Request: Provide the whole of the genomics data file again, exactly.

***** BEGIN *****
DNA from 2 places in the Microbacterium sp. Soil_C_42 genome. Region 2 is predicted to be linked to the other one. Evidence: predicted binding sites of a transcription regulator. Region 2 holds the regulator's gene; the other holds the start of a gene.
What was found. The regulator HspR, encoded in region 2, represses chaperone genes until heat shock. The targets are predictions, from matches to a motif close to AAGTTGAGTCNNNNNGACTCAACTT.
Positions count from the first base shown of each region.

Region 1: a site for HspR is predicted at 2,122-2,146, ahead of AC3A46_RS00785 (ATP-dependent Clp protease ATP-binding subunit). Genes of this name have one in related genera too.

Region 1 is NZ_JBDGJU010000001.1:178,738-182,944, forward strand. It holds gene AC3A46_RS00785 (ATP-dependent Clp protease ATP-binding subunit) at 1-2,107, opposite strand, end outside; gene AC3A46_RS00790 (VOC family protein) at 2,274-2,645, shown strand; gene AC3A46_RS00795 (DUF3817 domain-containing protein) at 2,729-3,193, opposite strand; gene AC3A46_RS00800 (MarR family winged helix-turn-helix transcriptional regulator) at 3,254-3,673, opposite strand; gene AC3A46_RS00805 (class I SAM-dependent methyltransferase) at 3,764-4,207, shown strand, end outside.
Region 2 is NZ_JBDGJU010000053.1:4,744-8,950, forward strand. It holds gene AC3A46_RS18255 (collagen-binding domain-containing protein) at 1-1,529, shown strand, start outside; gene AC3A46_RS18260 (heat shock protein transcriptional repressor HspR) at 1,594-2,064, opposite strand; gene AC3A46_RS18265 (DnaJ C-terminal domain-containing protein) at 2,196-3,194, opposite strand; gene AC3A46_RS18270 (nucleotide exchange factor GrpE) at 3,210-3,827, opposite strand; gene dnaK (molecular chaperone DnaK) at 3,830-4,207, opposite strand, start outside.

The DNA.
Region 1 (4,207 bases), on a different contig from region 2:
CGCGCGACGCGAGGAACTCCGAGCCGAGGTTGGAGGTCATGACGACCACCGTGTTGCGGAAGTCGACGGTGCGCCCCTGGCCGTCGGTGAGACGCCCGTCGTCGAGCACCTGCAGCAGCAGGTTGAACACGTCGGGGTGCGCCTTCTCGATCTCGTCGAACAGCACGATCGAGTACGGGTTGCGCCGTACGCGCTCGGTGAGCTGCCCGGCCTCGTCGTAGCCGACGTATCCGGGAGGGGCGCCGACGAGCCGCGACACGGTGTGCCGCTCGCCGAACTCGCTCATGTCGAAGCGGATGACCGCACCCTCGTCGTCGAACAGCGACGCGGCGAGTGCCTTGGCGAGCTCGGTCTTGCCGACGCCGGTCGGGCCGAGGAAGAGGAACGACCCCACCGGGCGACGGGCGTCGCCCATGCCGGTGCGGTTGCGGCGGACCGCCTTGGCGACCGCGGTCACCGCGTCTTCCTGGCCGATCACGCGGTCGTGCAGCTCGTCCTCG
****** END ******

DNA from 2 places in the Microbacterium sp. Soil_C_42 genome. Region 2 is predicted to be linked to the other one. Evidence: predicted binding sites of a transcription regulator. Region 2 holds the regulator's gene; the other holds the start of a gene.
What was found. The regulator HspR, encoded in region 2, represses chaperone genes until heat shock. The targets are predictions, from matches to a motif close to AAGTTGAGTCNNNNNGACTCAACTT.
Positions count from the first base shown of each region.

Region 1: a site for HspR is predicted at 2,122-2,146, ahead of AC3A46_RS00785 (ATP-dependent Clp protease ATP-binding subunit). Genes of this name have one in related genera too.

Region 1 is NZ_JBDGJU010000001.1:178,738-182,944, forward strand. It holds gene AC3A46_RS00785 (ATP-dependent Clp protease ATP-binding subunit) at 1-2,107, opposite strand, end outside; gene AC3A46_RS00790 (VOC family protein) at 2,274-2,645, shown strand; gene AC3A46_RS00795 (DUF3817 domain-containing protein) at 2,729-3,193, opposite strand; gene AC3A46_RS00800 (MarR family winged helix-turn-helix transcriptional regulator) at 3,254-3,673, opposite strand; gene AC3A46_RS00805 (class I SAM-dependent methyltransferase) at 3,764-4,207, shown strand, end outside.
Region 2 is NZ_JBDGJU010000053.1:4,744-8,950, forward strand. It holds gene AC3A46_RS18255 (collagen-binding domain-containing protein) at 1-1,529, shown strand, start outside; gene AC3A46_RS18260 (heat shock protein transcriptional repressor HspR) at 1,594-2,064, opposite strand; gene AC3A46_RS18265 (DnaJ C-terminal domain-containing protein) at 2,196-3,194, opposite strand; gene AC3A46_RS18270 (nucleotide exchange factor GrpE) at 3,210-3,827, opposite strand; gene dnaK (molecular chaperone DnaK) at 3,830-4,207, opposite strand, start outside.

The DNA.
Region 1 (4,207 bases), on a different contig from region 2:
CGCGCGACGCGAGGAACTCCGAGCCGAGGTTGGAGGTCATGACGACCACCGTGTTGCGGAAGTCGACGGTGCGCCCCTGGCCGTCGGTGAGACGCCCGTCGTCGAGCACCTGCAGCAGCAGGTTGAACACGTCGGGGTGCGCCTTCTCGATCTCGTCGAACAGCACGATCGAGTACGGGTTGCGCCGTACGCGCTCGGTGAGCTGCCCGGCCTCGTCGTAGCCGACGTATCCGGGAGGGGCGCCGACGAGCCGCGACACGGTGTGCCGCTCGCCGAACTCGCTCATGTCGAAGCGGATGACCGCACCCTCGTCGTCGAACAGCGACGCGGCGAGTGCCTTGGCGAGCTCGGTCTTGCCGACGCCGGTCGGGCCGAGGAAGAGGAACGACCCCACCGGGCGACGGGCGTCGCCCATGCCGGTGCGGTTGCGGCGGACCGCCTTGGCGACCGCGGTCACCGCGTCTTCCTGGCCGATCACGCGGTCGTGCAGCTCGTCCTCG